Our memory of time is shortened when we believe products and events are related

Jan 19, 2010

When we believe two events are connected -- such as drinking caffeine and getting a burst of energy -- we tend to compress time, according to a new study in the Journal of Consumer Research.

"People sometimes feel the effect of product consumption almost instantaneously—within an unrealistically short time after consumption," writes author David Faro (London Business School). "Such placebo-like effects are typically attributed to conditioning, wishful thinking, or expectations about product efficacy. The present research shows such effects can also occur because, under some conditions, people are prone to underestimate the time-to-onset of products they have used in the past."

In one of the author's experiments, participants first listened to music and later took part in a task. Half of the participants were then told the music they had listened to earlier enhanced creativity; the rest were not given that information. "When asked to recollect the amount of time that elapsed between listening to music and the creativity task, the first group thought that the time was significantly shorter," Faro writes. "Hence, even though both groups had (on average) the same experience with the music and with the creativity task, believing that the two things were related made participants connect them more closely in time."

In a second experiment, participants first chewed a stick of gum and then took part in an attention-related task. Later in the study they were told that increases attention. In that case, participants who considered only the gum as a cause for increased attention gave shorter estimates of time-to-onset than other participants who also considered another contributing cause: practice with the task. On a later occasion, the participants said they experienced the gum's effect earlier and they were less interested in trying a competing product.

"These experiments show that our recollections of how long products took to have an effect on us when we have used them in the past are intertwined with our beliefs in their causal role," the author concludes.

Explore further: Why plants in the office make us more productive

More information: David Faro. "Changing the Future by Reshaping the Past: The Influence of Causal Beliefs on Estimates of Time-to-Onset." Journal of Consumer Research: August 2010.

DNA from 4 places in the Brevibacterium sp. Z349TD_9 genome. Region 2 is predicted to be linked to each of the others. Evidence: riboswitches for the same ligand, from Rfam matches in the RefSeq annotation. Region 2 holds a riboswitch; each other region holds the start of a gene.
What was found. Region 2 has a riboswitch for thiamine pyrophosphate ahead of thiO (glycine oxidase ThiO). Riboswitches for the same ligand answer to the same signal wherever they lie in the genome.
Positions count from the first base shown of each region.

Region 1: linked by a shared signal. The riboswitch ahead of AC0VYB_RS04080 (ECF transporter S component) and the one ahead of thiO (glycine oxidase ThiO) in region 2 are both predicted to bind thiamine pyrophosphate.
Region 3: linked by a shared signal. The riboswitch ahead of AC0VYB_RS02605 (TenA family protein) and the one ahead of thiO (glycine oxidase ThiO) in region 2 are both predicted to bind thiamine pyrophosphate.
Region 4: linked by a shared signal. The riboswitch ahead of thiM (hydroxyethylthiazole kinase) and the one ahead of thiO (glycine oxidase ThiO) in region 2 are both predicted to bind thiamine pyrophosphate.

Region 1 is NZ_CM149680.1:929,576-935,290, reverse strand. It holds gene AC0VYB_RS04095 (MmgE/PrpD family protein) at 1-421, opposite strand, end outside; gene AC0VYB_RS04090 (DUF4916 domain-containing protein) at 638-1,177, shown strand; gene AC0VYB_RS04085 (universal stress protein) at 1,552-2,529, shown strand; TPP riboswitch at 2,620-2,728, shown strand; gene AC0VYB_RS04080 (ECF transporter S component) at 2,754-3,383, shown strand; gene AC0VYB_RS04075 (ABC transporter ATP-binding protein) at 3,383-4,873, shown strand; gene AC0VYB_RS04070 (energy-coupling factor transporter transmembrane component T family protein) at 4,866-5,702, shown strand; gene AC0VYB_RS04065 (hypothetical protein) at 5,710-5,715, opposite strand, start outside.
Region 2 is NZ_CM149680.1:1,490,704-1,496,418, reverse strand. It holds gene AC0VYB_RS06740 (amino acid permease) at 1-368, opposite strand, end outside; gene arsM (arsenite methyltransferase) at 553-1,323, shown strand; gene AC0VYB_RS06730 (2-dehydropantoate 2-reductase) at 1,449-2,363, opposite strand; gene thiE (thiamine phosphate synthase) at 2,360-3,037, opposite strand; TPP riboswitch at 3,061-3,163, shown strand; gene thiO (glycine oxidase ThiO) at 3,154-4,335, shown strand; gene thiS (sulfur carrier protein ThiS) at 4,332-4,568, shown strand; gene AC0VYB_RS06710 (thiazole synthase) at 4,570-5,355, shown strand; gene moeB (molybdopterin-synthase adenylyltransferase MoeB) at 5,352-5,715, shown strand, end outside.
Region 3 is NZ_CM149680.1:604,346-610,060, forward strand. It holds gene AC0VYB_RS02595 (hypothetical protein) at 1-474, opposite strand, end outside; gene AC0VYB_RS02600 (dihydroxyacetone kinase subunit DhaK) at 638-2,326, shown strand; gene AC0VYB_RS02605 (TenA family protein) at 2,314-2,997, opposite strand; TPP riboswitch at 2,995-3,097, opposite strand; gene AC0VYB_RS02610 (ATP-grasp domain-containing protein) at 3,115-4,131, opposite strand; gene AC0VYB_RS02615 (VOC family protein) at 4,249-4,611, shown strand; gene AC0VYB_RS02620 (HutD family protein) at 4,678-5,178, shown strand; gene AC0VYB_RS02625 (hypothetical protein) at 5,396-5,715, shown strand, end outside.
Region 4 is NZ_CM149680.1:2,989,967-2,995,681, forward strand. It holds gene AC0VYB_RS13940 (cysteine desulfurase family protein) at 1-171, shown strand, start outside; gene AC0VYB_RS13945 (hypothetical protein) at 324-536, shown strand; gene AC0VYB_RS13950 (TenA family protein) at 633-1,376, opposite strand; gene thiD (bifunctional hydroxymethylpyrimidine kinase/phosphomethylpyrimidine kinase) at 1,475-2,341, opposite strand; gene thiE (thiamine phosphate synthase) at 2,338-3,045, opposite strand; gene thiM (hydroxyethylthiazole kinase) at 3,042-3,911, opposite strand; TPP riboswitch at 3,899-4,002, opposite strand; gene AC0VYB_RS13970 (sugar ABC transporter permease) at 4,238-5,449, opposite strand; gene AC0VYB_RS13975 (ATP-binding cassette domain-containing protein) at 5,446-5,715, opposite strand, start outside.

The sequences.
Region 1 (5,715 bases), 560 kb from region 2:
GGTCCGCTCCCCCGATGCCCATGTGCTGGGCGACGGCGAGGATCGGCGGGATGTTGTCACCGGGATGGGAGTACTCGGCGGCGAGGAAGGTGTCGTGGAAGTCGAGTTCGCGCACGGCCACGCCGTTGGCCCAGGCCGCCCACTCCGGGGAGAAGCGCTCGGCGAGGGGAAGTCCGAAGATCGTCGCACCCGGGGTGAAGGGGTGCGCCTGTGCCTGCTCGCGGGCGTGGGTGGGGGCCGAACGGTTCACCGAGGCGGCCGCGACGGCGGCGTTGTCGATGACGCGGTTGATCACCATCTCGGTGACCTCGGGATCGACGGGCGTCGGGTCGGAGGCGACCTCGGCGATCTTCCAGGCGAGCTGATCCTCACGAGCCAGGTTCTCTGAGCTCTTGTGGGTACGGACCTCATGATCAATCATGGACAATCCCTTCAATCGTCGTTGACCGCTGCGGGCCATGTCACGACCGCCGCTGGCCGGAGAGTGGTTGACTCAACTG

add to favorites email to friend print save as pdf

Related Stories

Do doodle: Research shows doodling can help memory recall

Feb 27, 2009

Doodling while listening can help with remembering details, rather than implying that the mind is wandering as is the common perception. According to a study published today in the journal Applied Cognitive Psychology, subjec ...

Study shows the upside of anger

Mar 26, 2008

Here’s a maxim from the “duh” department: People typically prefer to feel emotions that are pleasant, like excitement, and avoid those that are unpleasant, like anger.

The freedom of power

Dec 01, 2008

With the forthcoming inauguration this January, the nation will be closely watching to see how the President Elect will respond to the advice, influence, and criticism of his advisors, cabinet members, media, and other political ...

Time is what we make of it

Feb 10, 2009

Ask anyone working on a project, and the biggest complaint one hears is "There's not enough time." But instead of more time, maybe what they need is a change of perception.

Recommended for you

Precarious work schedules common among younger workers

Aug 29, 2014

One wish many workers may have this Labor Day is for more control and predictability of their work schedules. A new report finds that unpredictability is widespread in many workers' schedules—one reason ...

Girls got game

Aug 29, 2014

Debi Taylor has worked in everything from construction development to IT, and is well and truly socialised into male-dominated workplaces. So when she found herself the only female in her game development ...

Computer games give a boost to English

Aug 28, 2014

If you want to make a mark in the world of computer games you had better have a good English vocabulary. It has now also been scientifically proven that someone who is good at computer games has a larger ...

Saddam Hussein—a sincere dictator?

Aug 28, 2014

Are political speeches manipulative and strategic? They could be – when politicians say one thing in public, and privately believe something else, political scientists say. Saddam Hussein's legacy of recording private discussions ...

User comments : 0